of the DH Lawrence
Society of Australia
VIP steam yacht Lady Hopetoun, which John chartered
for t-e Society's annual Harbour cruise
spectacular sunset, photographed by John on
one of the Lady Hopetoun cruises
Lacy and Cerridwen Lee aboard the Lady
Jonathan Long (a member of the DH Lawrence Society of the UK)
of a talk given at The Sun Inn, Eastwood, on April 13 last year
on "Dudley Nichols: 'Breaking the Chain of Conversation.
A Journey of Discovery, Following
Lawrence Around the World'.")
a special meeting for two reasons. The first, with the [UK] Society
'homeless' following the predictable but unfortunate increase
in charges for the use of the Eastwood Library, we were trying
out alternative venues. An obvious choice was the Sun Inn, at
the heart of so many places in Eastwood with Lawrence connections
(and the site of the birth of the Midland Railway in 1832). The
second was that our speaker was a nephew of Lawrence's fiancée
Louie Burrows, his mother being one of her younger sisters. And,
perhaps uniquely, Dudley had previously made a similar presentation
to the D.H. Lawrence Society of Australia - see: http://www.dhlawrencesocietyaustralia.com.au/lawrence%20month/l%20month.html
Dudley gave us a copiously
illustrated talk on some of the places across the world that he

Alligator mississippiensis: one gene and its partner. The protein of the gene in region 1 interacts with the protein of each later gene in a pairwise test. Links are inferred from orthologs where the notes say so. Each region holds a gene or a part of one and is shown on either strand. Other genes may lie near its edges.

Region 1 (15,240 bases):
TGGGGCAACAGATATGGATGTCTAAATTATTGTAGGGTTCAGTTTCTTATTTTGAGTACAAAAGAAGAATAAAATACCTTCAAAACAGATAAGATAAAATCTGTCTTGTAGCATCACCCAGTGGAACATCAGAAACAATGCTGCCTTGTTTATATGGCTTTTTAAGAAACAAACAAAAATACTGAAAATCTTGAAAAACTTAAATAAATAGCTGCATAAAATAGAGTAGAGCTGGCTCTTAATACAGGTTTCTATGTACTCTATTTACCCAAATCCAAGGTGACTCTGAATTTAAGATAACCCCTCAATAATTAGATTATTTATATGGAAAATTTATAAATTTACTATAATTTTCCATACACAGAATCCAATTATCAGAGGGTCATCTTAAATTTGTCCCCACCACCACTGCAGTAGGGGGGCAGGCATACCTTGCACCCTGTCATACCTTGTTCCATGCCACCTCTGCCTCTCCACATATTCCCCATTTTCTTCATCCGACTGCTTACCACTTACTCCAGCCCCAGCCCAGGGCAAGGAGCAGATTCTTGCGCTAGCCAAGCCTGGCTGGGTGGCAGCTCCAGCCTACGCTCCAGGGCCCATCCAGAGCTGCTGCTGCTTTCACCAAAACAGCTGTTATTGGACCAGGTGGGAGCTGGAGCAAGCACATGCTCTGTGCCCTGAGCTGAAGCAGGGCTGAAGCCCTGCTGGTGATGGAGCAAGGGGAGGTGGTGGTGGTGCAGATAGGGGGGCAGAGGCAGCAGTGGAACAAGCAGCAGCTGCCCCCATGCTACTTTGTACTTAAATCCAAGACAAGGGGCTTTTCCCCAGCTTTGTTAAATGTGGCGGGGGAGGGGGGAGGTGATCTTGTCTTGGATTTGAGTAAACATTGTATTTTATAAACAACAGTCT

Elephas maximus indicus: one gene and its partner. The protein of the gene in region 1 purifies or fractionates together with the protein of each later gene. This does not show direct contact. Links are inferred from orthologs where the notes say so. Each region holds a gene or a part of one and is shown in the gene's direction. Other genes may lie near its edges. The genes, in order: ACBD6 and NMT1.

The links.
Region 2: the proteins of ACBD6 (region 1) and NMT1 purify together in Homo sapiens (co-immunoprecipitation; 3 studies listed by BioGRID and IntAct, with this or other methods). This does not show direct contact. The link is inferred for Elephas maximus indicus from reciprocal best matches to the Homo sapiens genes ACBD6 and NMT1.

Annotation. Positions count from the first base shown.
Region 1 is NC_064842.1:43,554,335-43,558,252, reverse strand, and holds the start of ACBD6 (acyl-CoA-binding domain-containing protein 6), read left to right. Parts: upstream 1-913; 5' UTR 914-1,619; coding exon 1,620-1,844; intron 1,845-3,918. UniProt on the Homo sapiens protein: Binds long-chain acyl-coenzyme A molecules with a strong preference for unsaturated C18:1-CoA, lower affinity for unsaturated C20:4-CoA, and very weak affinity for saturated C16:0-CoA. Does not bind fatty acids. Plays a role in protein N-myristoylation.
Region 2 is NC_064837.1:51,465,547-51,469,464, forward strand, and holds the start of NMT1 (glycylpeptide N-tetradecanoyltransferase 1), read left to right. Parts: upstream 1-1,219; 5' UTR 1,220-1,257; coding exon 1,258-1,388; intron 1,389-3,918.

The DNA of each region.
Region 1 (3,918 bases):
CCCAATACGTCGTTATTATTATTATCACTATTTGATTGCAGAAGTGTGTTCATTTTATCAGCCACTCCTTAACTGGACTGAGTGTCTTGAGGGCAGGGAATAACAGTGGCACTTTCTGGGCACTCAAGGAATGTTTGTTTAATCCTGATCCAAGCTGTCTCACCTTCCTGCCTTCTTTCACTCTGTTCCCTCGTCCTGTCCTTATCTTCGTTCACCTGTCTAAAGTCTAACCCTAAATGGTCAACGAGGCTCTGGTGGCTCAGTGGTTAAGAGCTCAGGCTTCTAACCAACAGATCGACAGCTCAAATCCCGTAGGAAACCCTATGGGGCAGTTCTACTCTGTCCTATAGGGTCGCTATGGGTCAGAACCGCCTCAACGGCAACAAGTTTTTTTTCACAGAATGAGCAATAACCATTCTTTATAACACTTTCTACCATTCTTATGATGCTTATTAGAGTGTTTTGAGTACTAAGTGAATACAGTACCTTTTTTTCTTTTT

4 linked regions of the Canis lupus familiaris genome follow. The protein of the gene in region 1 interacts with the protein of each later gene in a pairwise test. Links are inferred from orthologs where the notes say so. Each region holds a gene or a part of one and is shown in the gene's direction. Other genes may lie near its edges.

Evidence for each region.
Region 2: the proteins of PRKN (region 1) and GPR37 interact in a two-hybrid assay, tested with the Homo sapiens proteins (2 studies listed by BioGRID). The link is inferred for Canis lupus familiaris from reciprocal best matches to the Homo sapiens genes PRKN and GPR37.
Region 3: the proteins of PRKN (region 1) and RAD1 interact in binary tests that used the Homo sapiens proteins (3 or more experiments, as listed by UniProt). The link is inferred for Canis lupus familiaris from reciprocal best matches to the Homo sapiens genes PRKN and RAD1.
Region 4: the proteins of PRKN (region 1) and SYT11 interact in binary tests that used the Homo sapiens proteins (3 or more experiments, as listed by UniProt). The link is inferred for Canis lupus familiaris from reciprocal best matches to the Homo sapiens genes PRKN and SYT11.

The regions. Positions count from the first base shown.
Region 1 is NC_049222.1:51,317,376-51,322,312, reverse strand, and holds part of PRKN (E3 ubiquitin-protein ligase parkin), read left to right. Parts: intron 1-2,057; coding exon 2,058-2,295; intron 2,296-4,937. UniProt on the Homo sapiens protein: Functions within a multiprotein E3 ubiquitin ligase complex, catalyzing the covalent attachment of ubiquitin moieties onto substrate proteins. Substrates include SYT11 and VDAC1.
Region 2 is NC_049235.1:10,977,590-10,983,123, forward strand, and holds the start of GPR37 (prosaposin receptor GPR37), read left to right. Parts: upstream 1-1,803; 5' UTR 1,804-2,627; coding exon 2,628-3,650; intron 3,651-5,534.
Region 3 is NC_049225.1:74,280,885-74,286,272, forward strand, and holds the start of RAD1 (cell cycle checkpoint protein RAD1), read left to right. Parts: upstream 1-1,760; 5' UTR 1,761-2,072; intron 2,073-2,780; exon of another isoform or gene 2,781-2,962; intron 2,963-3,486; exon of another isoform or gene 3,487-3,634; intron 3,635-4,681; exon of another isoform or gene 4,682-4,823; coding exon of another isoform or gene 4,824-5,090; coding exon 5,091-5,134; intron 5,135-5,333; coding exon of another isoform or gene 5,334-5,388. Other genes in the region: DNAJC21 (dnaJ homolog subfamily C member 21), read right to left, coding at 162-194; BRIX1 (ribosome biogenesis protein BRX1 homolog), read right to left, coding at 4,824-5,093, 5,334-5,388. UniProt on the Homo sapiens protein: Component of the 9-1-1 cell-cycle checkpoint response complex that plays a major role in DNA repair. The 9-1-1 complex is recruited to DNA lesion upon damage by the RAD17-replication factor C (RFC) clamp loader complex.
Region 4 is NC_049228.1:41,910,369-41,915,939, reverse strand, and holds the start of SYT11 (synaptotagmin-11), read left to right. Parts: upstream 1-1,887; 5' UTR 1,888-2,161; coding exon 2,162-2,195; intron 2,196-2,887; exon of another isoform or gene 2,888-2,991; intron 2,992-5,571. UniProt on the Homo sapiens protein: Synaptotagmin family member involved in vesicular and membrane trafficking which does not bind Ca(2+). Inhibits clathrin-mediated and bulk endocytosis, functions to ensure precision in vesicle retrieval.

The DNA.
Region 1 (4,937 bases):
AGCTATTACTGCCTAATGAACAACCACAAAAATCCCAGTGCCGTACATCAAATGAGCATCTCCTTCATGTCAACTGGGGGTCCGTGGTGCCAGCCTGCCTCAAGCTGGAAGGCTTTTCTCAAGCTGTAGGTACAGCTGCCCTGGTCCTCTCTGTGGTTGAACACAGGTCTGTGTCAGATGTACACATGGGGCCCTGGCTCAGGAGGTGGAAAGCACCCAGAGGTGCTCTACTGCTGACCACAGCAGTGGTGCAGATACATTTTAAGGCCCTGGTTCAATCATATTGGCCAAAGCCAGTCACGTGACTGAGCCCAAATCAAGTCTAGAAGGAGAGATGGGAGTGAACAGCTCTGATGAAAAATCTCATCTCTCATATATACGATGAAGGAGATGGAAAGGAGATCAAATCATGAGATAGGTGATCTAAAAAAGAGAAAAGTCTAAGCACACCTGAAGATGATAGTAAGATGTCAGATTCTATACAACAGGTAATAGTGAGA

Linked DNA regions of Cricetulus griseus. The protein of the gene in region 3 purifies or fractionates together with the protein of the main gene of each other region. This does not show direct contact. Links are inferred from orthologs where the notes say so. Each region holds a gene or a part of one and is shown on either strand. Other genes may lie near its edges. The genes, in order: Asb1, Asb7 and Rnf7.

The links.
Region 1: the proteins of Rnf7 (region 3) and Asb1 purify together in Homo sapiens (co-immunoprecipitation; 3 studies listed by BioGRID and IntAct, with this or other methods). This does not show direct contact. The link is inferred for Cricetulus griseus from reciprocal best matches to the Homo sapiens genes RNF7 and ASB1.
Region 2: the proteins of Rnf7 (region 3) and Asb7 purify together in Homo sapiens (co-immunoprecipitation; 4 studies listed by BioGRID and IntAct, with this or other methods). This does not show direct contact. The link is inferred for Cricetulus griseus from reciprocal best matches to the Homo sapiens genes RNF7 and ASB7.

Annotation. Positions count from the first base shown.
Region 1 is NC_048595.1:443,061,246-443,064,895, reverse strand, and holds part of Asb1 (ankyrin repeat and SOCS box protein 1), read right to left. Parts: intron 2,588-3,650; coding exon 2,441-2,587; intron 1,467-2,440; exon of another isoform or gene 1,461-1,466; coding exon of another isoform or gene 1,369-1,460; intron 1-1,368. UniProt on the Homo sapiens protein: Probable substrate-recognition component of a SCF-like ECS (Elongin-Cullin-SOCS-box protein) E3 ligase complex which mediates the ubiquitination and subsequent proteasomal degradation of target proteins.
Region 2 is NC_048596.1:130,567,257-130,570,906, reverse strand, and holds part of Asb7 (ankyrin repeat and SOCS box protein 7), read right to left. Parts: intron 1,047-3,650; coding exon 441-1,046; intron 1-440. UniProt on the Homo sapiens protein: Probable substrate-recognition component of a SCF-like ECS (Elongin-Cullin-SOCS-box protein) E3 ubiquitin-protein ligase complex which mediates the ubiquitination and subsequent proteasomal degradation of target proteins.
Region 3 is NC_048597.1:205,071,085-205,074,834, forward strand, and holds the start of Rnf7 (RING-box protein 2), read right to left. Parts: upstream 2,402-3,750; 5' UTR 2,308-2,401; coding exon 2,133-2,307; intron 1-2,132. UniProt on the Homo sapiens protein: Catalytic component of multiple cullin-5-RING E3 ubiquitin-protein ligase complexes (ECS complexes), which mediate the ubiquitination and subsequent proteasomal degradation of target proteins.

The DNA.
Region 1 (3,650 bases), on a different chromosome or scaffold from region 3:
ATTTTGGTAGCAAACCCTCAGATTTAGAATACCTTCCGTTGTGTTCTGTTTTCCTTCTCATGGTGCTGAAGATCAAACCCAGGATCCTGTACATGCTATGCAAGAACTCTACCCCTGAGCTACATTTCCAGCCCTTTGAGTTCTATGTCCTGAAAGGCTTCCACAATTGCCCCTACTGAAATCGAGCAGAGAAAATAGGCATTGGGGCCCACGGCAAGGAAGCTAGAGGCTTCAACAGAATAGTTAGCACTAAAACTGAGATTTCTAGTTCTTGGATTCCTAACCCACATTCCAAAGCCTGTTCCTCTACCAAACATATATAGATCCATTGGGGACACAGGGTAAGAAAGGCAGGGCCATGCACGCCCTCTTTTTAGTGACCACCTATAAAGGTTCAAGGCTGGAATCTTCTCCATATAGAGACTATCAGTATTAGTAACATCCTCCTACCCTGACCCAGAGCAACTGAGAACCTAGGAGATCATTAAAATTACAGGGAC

and his wife had visited where Lawrence had been. He showed us
over 100 photos, taking us in chronological order from Dudley's
association with Lawrence as a nephew of Louie and her family's
connection with Cossall, the Cossethay of The Rainbow, through
to the Lawrence tomb in Taos, New Mexico. As illustrated biographies
have shown, although we can never reproduce what Lawrence saw
and felt, we can get closer to him through images of the places
he visited. Keith Sagar's The Life of D.H. Lawrence and
Harry T. Moore and Warren Roberts' D.H. Lawrence and His World
would be much less impressive without those carefully chosen illustrations.
Any member of our
Society will want to visit the places that Lawrence stayed the
longest and that are associated with his best work. The Nichols'